One Hundred DaysLukas Bärfuss
Göttingen: Wallstein Verlag, 2008
Paperback edition: btb Verlag, 2010
Rwanda 1990. The Swiss development aid worker, David Hohl, arrives filled with ideals in a respectable country, in the "Switzerland of Africa". But right from the start, his idealism meets with sobering experiences. His work is bureaucratic; questionable development projects by the Swiss Agency for Development and Cooperation in support of a dictatorship. In the capital Kigali, a boring dump, chaos erupts when the Pope addresses a packed stadium. Hohl is almost crushed by the crowd. In the hospital, he finds Agatha whom he had met at the airport in Brussels. They become involved in a passionate relationship. Then the Tutsi rebels march in and the genocide is imminent. Agatha, a Hutu, becomes ideologically active. Hohl is troubled to discover that this intensifies his sexual lust.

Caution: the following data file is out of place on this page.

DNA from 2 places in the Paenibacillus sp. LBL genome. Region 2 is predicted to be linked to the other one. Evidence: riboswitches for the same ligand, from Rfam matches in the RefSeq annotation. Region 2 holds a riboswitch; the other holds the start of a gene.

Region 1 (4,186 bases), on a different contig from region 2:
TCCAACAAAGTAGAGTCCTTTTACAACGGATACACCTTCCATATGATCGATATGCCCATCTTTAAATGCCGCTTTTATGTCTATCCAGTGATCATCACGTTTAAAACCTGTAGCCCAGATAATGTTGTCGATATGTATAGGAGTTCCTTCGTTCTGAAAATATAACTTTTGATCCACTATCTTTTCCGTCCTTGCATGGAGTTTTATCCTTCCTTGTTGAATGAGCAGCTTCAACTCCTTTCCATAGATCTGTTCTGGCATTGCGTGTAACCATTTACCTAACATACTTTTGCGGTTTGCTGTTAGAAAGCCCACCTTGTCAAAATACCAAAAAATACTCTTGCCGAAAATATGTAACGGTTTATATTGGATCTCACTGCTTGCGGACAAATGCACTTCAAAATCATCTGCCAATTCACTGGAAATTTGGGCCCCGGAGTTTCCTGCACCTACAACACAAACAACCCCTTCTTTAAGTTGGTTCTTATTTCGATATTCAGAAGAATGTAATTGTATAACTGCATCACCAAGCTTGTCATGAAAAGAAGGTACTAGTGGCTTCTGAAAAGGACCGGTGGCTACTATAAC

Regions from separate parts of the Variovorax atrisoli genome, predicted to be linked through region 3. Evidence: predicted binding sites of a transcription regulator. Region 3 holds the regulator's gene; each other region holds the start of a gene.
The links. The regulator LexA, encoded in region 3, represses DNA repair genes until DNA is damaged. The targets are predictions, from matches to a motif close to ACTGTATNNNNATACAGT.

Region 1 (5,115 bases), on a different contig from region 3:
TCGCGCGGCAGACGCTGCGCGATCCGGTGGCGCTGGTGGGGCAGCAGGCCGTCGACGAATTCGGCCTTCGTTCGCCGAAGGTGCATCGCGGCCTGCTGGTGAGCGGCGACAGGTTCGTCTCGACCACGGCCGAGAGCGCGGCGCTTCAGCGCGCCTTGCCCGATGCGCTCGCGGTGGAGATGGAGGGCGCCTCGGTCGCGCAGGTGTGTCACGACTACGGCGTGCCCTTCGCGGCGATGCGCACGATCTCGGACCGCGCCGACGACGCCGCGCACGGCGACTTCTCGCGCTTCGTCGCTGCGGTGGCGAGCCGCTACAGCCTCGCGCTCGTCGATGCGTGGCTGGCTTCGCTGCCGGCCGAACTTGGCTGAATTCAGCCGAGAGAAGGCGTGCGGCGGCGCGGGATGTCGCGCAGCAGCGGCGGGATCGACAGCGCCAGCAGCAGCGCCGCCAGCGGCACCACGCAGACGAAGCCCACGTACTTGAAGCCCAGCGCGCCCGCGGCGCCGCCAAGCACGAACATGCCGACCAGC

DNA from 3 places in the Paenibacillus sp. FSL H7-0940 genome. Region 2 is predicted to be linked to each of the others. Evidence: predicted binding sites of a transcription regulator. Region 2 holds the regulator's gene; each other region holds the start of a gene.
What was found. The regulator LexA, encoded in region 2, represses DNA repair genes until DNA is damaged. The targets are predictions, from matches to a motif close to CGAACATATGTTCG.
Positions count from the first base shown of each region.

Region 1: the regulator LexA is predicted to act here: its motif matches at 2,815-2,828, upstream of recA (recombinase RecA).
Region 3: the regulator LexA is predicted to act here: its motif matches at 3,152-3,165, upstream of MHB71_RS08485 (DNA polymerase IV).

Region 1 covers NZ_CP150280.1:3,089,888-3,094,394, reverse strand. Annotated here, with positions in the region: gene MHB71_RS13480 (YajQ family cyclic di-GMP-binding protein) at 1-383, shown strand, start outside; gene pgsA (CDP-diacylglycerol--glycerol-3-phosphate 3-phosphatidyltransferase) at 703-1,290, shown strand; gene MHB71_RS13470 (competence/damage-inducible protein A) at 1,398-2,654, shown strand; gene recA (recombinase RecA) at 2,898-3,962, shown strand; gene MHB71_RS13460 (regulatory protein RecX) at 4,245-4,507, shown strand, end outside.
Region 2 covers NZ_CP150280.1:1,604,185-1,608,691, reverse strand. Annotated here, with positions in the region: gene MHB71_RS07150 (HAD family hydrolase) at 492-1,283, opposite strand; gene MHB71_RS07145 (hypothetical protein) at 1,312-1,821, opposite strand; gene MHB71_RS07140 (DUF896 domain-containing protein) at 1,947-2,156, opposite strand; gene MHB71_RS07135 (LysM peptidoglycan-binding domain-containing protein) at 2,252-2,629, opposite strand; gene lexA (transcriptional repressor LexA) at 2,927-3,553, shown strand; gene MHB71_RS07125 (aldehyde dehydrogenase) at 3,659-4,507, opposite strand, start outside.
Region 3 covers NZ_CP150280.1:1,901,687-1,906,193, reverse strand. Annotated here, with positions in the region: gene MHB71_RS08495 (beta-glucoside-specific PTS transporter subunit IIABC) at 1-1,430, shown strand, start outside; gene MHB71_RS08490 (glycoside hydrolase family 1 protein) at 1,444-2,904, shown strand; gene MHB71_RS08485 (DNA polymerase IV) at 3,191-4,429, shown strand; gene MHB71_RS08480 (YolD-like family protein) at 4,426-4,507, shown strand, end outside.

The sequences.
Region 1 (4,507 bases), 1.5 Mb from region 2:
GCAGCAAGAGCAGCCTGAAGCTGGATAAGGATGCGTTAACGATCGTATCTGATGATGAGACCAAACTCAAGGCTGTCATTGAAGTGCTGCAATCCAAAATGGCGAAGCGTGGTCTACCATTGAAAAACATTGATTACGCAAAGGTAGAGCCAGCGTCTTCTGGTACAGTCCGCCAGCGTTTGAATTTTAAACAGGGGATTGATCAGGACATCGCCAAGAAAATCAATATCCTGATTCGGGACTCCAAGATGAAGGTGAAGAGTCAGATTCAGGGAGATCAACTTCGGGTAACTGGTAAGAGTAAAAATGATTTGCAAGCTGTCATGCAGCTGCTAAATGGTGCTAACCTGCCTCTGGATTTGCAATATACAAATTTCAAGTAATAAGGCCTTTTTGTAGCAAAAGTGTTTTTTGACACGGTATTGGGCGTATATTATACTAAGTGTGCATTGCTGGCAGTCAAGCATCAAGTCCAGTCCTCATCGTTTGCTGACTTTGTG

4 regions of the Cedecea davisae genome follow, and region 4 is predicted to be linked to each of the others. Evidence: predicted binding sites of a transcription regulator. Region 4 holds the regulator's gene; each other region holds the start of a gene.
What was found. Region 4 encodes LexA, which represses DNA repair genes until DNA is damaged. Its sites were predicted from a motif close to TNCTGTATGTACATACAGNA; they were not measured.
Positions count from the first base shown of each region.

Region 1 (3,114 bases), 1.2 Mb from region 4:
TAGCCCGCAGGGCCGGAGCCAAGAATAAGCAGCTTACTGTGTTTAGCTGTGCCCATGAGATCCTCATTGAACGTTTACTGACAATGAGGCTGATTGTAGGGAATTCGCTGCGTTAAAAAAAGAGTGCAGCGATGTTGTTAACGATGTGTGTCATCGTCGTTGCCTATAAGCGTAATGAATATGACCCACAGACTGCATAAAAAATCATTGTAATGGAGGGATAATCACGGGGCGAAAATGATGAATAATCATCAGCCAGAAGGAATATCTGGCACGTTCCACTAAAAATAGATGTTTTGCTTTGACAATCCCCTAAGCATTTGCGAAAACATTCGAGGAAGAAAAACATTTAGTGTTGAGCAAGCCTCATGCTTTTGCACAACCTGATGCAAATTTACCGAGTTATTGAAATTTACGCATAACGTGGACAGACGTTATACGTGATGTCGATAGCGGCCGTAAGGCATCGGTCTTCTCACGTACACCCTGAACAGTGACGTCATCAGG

When the massacre starts in 1994, the development aid workers leave the country. Hohl spontaneously decides to remain behind and hides away in his house. His gardener stashes looted goods in the house but takes care of Hohl, until the latter realizes that he is one of the murderers and drives him away. Hohl is half dehydrated when Hutu militia arrive at his house and give him water and food. When the rebels are on the point of entering Kigali, the gardener is killed by the militia. Hohl does not prevent this even though he would have been able to. He escapes to the Congo with the Hutus. In the refugee camp, the mayors who had ordered the massacre are organising camp life. Hohl also provides aid relief to the murderers. When he hears that Agatha, now leader of a murder gang, is in Goma, he obtains money through corruption in order to reach her. In Goma, Agatha dies of cholera before his eyes.